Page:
34 Radiation Safety Training
4/14/2017 Annual effective dose equivalent in the U.S. population Source Average Dose (mrem) Natural sources Radon Other Occupational Nuclear fuel cycle Consumer products Tobacco Other Misc. Environ Sources Medical Diagnostic x-ray Nuclear medicine Section 2 - Quantities, Units and Terms

35 Natural Radioactivity in Food
40K pCi/kg 226Ra Banana 3520 1 Brazil nuts 5600 Carrot 3400 0.6-2 White potatoes 1-2.5 Beer 390 --- Red meat 3000 0.5 Lima bean raw 4640 2-5 Drinking water 0-0.17 Ref:

36 Radiation Safety Training
4/14/2017 Sources of Radiation Exposure Terrestrial 8% Internal 11% Cosmic 8% Medical X-rays 11% Nuclear Medicine 4% Consumer Products 3% Radon 55% Other <1% Occupational Nuclear Fuel Cycle Fall out Misc Average Exposure 360 mrem/yr Section 2 - Quantities, Units and Terms

37 Radiation Safety Training
4/14/2017 Source of Radiation (excludes indoor radon) 1. Cosmic Radiation: 40 mrem a sea level (Add 1 mrem for each 100 feet elevation) 2. House Construction: Wood: 35 mrem Concrete: 50 mrem Brick: 75 mrem 3. Water and Food a. U.S. average __ b. Heavy smoker (add 30 mrem) c. Drink beer (add 1 mrem for each 100 bottles) _____ 4. Air a. Natural - U.S. average b. Weapons testing 5. Transcontinental Flights: Add 4 mrem for each 5000 miles in flight 6. Radium Dial Wrist Watch: (add 2 mrem) Television: U.S. average __ 8. Radioactivity in Human Body a. Dose to yourself (K-40) __ b. Sleep with spouse (add 0.3 mrem) c. Dose to yourself (C-14) 9. Medical and Dental Diagnosis a. U.S. average 55 mrem or b. For each chest, teeth, head neck and bone x-ray, add 20 mrem c. For each spinal column and kidney x-ray , add 200 mrem d. For each stomach, intestines and gall bladder x-ray, add 250 mrem 10. Live in the vicinity of large coal-fired power plant (add 0.1 mrem) 11. Live in the vicinity of large geothermal power plant (add 1 to 100 mrem) 12. Nuclear Power Plants: a. If you live (1) At boundary fence (fraction of year spent times 5 mrem) (2) One mile away (fraction of year spent times 0.5 mrem) (3) Five miles away (fraction of year spent times 0.05 mrem ______ b. General U.S. population: Add 0.01 mrem Total mrem/year Section 2 - Quantities, Units and Terms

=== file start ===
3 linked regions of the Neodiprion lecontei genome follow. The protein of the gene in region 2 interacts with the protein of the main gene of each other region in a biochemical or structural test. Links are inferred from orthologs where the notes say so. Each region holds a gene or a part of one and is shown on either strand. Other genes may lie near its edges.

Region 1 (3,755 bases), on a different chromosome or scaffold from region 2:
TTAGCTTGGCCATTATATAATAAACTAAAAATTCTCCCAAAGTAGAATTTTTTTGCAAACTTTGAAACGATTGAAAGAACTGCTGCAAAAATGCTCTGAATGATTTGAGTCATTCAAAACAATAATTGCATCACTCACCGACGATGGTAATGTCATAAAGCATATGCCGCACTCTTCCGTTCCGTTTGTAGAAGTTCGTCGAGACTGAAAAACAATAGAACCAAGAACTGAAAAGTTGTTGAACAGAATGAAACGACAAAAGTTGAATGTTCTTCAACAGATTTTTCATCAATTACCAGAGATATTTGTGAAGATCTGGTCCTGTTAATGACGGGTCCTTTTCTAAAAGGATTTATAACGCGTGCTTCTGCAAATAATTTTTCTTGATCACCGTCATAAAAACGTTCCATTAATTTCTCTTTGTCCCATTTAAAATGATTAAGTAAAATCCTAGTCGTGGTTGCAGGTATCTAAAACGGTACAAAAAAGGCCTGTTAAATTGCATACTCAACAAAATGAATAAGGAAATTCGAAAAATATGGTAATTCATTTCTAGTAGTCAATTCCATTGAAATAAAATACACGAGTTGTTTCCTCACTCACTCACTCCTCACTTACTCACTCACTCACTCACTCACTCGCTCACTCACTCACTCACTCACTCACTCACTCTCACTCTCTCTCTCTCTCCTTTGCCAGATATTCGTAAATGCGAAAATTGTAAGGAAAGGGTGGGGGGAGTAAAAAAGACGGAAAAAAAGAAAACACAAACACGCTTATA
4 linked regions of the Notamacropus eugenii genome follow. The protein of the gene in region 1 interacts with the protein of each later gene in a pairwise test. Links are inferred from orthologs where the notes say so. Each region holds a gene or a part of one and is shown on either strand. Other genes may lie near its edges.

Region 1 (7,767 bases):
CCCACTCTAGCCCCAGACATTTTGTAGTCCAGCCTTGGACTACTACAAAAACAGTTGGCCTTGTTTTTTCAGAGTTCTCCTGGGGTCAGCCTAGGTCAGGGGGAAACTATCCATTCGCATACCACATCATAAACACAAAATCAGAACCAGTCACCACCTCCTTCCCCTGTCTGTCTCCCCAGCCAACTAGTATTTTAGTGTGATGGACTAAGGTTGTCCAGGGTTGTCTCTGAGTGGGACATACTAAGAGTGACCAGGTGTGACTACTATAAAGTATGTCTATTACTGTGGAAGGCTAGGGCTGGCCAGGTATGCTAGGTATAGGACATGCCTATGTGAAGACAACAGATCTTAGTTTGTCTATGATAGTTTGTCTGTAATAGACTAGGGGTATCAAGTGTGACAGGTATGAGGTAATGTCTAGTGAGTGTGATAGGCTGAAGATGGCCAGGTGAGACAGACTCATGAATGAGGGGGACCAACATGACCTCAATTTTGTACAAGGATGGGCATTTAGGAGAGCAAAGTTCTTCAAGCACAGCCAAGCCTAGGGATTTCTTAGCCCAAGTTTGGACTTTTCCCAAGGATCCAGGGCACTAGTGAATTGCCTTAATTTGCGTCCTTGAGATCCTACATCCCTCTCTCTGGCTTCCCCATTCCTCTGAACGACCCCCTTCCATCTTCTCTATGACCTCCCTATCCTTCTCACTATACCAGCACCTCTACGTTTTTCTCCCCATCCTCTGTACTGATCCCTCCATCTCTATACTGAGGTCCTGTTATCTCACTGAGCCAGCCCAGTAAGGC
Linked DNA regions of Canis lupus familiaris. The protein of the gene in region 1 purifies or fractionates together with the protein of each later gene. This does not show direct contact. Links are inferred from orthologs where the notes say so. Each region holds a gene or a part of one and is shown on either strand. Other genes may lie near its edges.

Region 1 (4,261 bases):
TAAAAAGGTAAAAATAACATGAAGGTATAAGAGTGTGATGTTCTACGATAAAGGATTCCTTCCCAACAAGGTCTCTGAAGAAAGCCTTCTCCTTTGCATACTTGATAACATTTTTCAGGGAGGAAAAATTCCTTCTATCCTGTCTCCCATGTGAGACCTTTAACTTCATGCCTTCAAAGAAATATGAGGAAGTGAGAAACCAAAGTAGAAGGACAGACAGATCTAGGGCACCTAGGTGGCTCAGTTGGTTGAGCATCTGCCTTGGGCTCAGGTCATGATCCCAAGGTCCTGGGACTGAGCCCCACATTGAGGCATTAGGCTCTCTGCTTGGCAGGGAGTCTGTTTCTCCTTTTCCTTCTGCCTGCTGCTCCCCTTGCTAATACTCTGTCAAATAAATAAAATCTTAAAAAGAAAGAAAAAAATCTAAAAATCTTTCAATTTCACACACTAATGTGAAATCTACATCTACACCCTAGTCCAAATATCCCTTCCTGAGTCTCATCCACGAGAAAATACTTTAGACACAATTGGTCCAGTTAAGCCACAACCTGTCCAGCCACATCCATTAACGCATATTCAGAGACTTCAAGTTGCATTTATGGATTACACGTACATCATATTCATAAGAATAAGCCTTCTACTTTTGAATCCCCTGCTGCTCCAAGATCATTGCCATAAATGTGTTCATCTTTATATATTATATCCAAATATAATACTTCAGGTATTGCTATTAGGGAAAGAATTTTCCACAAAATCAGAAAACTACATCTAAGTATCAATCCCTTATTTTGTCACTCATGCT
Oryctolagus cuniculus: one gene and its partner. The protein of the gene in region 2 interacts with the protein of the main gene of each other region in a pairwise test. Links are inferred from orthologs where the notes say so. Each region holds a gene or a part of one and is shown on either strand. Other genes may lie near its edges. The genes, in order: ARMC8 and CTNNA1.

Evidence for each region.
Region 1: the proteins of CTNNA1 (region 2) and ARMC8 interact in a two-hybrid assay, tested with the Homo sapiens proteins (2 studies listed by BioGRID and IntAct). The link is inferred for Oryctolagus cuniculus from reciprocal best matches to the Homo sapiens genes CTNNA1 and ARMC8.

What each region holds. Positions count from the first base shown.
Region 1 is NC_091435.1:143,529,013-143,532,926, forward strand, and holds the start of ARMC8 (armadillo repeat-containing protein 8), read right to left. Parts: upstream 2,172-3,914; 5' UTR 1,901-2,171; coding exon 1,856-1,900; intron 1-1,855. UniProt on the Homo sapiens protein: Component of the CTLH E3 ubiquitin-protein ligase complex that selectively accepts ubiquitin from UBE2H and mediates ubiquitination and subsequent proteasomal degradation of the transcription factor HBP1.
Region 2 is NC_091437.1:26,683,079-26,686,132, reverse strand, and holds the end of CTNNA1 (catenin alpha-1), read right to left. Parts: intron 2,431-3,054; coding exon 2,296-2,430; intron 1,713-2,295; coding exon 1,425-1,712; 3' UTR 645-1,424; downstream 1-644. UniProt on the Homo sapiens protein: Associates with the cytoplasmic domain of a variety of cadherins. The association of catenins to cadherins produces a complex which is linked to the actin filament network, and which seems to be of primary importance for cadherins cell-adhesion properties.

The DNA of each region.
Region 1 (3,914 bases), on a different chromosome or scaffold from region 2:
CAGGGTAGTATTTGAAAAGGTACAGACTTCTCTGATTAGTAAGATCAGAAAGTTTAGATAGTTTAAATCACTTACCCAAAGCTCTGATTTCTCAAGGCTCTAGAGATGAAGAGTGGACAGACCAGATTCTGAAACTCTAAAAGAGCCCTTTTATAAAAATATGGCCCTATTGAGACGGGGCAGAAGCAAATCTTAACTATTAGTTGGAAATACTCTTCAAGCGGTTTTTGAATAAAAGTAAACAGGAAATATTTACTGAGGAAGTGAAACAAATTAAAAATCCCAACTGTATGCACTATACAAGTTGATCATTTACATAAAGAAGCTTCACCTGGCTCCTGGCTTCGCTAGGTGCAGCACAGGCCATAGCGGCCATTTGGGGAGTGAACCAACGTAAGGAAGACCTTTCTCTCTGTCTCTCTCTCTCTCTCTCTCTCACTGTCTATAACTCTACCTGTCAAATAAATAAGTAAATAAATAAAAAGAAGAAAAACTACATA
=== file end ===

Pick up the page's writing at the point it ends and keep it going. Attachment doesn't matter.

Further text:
38 Radiation Safety Training
4/14/2017 RISKS It is estimated that if 100,000 persons of all ages received a whole body dose of 10 rad of gamma radiation in a single brief exposure, about 800 extra cancer deaths would be expected to occur during their remaining lifetimes (BEIR V) It is estimated that if 100,000 persons of all ages received a continuous lifetime whole body dose of 100 mrad per year, about 550 extra deaths would be expected. (BEIR V) Section 2 - Quantities, Units and Terms

39 Radiation Safety Training
4/14/2017 Objectives of Radiation Protection To prevent the occurrence of clinically significant radiation-induced deterministic effects by adhering to dose limits that are below the apparent threshold levels; and To limit the risk of stochastic effects, cancer and genetic effects, to a reasonable level in relation to societal needs, values, benefits gained and economic factors NCRP No. 116 Section 2 - Quantities, Units and Terms

40 Radiation Safety Training
4/14/2017 External Radiation Protection Measures Time Distance Shielding Section 2 - Quantities, Units and Terms

41 Radiation Safety Training
4/14/2017 TIME dose rate x exposure time = total dose 20 mRem/hr x 30 min = 10 mRem Reduce time reduces exposure 1000 mR/hr for 2 minutes = ________________ Section 2 - Quantities, Units and Terms

42 Radiation Safety Training
4/14/2017 DISTANCE Radiation exposure decreases with increasing distance Decrease by inverse square law Double the distance decrease the exposure by 4 Section 2 - Quantities, Units and Terms

43 Shielding Paper Plastic Lead Concrete Alpha Beta Gamma and X-rays Neutron

44 Radiation Safety Training
4/14/2017 Response Actions Fire, Explosion, Instrument Damage, etc. Secure the area Keep Unauthorized persons away Alert people within the vicinity Notify Department of Energy (DOE) Initiate appropriate actions Make appropriate written report Loss or Theft Immediate notification of DOE and Nuclear Regulatory Commission Immediate notification of Radioisotope Committee Make written report Immediately begin search Section 2 - Quantities, Units and Terms

45

46

47 Susan, I see you have grown a foot since the last time I saw you !


Download ppt "Radiation Overview -Unclassified - Presented by Capt. Colbrunn (Tank)"

Similar presentations


Ads by Google